A novel dual-layer stent system was safe and effective at 12 months, according to data from the CLEAR-ROAD study.
The researchers conducted a single-arm, prospective study of the dual-layer stent system (Roadsaver, Terumo) in 100 patients with carotid artery stenosis at high surgical risk.
“The introduction of dual-layer stents might reduce the periprocedural risk of embolization by extensive plaque coverage and prevention of plaque prolapse,” Marc Bosiers, MD, from the department of vascular surgery at St. Blasius Hospital in Dendermonde, Belgium, and colleagues wrote.
All patients received carotid duplex ultrasound and a NIH Stroke Scale score at 30 days, 6 and 12 months. Use of embolic protection devices was at the discretion of the operator, and patients were recommended to take clopidogrel 75 mg per day for 1 month after the procedure and aspirin 75 mg to 300 mg per day for the rest of their lives.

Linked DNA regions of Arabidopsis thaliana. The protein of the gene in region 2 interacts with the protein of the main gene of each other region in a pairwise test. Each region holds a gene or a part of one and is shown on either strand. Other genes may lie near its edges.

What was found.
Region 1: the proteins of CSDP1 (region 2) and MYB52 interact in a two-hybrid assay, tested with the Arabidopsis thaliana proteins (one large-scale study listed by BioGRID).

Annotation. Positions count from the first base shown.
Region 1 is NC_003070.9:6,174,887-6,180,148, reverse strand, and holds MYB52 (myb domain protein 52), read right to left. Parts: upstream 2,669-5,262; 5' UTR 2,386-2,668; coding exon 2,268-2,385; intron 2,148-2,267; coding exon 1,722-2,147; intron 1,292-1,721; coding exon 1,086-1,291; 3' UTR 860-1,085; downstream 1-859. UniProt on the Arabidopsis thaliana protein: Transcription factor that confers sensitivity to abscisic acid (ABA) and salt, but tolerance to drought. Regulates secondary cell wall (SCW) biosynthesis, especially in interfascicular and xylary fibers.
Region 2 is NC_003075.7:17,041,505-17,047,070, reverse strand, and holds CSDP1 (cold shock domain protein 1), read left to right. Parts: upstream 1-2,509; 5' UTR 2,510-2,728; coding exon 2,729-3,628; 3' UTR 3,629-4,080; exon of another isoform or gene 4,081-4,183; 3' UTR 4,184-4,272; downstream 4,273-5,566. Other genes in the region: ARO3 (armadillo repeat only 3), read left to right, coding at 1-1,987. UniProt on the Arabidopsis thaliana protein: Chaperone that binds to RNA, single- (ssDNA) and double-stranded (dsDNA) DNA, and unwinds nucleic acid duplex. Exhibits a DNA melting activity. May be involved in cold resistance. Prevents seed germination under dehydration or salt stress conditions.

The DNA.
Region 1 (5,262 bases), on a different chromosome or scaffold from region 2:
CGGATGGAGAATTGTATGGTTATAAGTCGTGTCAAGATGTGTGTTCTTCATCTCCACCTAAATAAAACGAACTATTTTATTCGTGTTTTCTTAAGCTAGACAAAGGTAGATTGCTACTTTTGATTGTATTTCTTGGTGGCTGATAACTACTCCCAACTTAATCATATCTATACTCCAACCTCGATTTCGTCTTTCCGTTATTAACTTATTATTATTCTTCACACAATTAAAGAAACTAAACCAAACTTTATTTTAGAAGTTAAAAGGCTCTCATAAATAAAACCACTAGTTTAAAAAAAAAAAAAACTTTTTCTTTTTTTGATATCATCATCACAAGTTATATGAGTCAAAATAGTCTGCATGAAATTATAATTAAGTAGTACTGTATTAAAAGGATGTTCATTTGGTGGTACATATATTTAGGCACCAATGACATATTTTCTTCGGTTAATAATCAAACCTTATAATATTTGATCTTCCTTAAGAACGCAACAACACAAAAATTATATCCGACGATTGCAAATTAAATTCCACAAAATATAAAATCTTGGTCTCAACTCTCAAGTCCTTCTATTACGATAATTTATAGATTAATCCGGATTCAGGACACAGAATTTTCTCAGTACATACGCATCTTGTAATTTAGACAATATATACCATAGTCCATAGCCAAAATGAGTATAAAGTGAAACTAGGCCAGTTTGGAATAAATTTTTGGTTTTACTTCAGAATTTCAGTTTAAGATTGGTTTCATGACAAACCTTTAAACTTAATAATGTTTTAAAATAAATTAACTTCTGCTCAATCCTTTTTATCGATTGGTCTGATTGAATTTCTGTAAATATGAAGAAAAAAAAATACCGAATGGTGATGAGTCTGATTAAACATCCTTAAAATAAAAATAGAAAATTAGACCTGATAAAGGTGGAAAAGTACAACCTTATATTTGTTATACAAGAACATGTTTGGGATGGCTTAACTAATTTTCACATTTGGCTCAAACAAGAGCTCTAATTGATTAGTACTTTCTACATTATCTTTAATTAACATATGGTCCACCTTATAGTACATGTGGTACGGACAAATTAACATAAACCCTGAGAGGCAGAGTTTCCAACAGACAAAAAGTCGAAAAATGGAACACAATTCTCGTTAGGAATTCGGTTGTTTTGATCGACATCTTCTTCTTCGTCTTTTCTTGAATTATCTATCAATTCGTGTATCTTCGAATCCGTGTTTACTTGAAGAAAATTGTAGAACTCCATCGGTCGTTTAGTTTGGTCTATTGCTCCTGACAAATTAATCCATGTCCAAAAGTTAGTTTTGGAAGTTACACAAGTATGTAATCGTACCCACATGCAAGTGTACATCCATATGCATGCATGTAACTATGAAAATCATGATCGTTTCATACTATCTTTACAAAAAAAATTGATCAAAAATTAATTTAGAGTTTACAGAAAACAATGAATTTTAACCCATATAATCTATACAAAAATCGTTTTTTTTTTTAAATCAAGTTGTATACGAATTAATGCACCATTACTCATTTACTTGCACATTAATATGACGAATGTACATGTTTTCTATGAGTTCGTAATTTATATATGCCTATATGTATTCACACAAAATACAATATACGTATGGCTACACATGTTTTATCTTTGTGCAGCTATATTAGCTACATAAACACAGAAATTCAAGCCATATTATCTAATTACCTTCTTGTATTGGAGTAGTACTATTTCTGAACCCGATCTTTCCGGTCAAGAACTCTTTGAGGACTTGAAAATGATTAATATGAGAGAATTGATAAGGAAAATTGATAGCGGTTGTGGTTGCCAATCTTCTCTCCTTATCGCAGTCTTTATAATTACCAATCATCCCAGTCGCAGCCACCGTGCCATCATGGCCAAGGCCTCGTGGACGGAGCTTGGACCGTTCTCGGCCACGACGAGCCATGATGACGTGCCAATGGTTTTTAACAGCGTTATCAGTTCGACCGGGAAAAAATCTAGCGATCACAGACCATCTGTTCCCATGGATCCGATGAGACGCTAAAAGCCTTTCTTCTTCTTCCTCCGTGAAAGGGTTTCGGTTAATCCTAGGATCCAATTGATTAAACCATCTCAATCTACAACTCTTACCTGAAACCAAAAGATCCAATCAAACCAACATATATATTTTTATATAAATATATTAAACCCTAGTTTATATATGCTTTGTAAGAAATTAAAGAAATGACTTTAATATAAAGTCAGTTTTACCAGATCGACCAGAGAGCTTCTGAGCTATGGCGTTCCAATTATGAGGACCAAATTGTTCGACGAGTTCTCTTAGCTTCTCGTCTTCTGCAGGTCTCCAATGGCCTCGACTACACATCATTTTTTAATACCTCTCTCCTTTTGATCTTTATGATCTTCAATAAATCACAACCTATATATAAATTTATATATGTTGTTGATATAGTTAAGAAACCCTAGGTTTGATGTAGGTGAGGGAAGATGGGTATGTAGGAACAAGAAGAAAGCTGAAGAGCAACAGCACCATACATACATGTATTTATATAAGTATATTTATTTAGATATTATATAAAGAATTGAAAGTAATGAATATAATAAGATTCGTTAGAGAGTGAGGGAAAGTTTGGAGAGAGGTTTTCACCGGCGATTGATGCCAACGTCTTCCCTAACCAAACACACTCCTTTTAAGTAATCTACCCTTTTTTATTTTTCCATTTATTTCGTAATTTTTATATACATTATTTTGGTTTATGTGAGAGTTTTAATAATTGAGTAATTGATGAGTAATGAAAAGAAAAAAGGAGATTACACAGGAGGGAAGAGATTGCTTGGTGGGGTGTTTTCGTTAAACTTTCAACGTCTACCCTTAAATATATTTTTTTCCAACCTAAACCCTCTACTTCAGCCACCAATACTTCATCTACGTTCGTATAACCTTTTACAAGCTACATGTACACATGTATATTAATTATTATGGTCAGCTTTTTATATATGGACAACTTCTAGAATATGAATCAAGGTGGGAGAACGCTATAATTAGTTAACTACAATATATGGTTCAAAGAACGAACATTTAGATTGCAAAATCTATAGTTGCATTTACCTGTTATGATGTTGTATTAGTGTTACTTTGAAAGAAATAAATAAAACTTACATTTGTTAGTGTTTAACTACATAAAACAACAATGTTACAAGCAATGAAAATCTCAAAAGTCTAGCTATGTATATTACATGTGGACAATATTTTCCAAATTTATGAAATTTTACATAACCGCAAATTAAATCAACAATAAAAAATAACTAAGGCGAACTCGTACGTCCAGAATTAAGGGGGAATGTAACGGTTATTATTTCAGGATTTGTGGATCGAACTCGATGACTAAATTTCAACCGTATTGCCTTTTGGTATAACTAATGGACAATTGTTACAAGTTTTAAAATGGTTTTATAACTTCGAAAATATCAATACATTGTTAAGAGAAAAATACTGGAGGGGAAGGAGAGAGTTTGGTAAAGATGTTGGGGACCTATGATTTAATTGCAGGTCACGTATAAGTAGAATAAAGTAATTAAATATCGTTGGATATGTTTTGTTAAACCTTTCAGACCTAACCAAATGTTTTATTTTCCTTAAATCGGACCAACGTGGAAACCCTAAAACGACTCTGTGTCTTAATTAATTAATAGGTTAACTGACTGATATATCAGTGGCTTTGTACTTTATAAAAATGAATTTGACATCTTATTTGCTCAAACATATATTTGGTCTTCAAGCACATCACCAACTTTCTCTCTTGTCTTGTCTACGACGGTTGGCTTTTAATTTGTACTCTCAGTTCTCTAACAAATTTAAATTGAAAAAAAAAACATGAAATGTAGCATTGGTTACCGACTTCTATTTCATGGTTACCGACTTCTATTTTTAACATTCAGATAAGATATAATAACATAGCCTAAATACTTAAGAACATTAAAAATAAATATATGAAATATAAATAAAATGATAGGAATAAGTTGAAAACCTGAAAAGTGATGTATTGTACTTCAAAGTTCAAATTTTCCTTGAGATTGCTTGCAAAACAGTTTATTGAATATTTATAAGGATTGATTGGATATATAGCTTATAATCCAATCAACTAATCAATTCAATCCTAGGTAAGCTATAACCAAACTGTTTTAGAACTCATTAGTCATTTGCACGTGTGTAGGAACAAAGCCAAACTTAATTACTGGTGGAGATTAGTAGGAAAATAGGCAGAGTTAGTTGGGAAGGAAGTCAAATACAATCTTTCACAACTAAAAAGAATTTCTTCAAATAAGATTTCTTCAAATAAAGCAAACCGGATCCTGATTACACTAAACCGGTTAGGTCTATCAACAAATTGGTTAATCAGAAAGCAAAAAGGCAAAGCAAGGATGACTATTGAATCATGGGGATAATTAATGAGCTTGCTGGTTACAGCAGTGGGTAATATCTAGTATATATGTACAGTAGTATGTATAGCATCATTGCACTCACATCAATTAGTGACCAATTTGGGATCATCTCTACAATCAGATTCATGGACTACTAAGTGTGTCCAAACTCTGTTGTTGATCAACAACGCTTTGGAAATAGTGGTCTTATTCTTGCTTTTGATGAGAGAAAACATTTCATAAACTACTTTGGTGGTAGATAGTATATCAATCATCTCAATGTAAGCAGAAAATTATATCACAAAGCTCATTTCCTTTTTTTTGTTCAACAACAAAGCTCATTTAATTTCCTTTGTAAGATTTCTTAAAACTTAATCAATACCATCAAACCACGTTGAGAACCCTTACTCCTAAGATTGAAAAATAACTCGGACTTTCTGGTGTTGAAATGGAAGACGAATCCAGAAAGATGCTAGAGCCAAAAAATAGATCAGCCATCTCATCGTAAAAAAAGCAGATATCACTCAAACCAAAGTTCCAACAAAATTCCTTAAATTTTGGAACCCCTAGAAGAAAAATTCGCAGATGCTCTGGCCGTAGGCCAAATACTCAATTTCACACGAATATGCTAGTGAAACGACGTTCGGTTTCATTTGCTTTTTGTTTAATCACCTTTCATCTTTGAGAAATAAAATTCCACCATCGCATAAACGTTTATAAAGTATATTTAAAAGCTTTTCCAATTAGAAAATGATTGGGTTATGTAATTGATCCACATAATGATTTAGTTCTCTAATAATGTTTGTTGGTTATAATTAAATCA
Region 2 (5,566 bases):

There were three ipsilateral strokes between 1 and 12 months, for a rate of freedom from ipsilateral stroke of 95.8%, Bosiers and colleagues wrote.
At 12 months, primary patency was 92.5% and freedom from target lesion revascularization was 97.9%.
NIH Stroke Scale score improved over time for most patients, according to the researchers.
The 12-month stroke rate was less than that seen for carotid stenting in the ICSS and CREST studies, so “the treatment of a carotid stenosis with the Roadsaver stent is effective in preventing long-term (1-year) ipsilateral stroke,” Bosiers and colleagues wrote. – by Erik Swain
Disclosures: The study was funded by Terumo. Bosiers reports no relevant financial disclosures. Please see the study for all other authors’ relevant financial disclosures.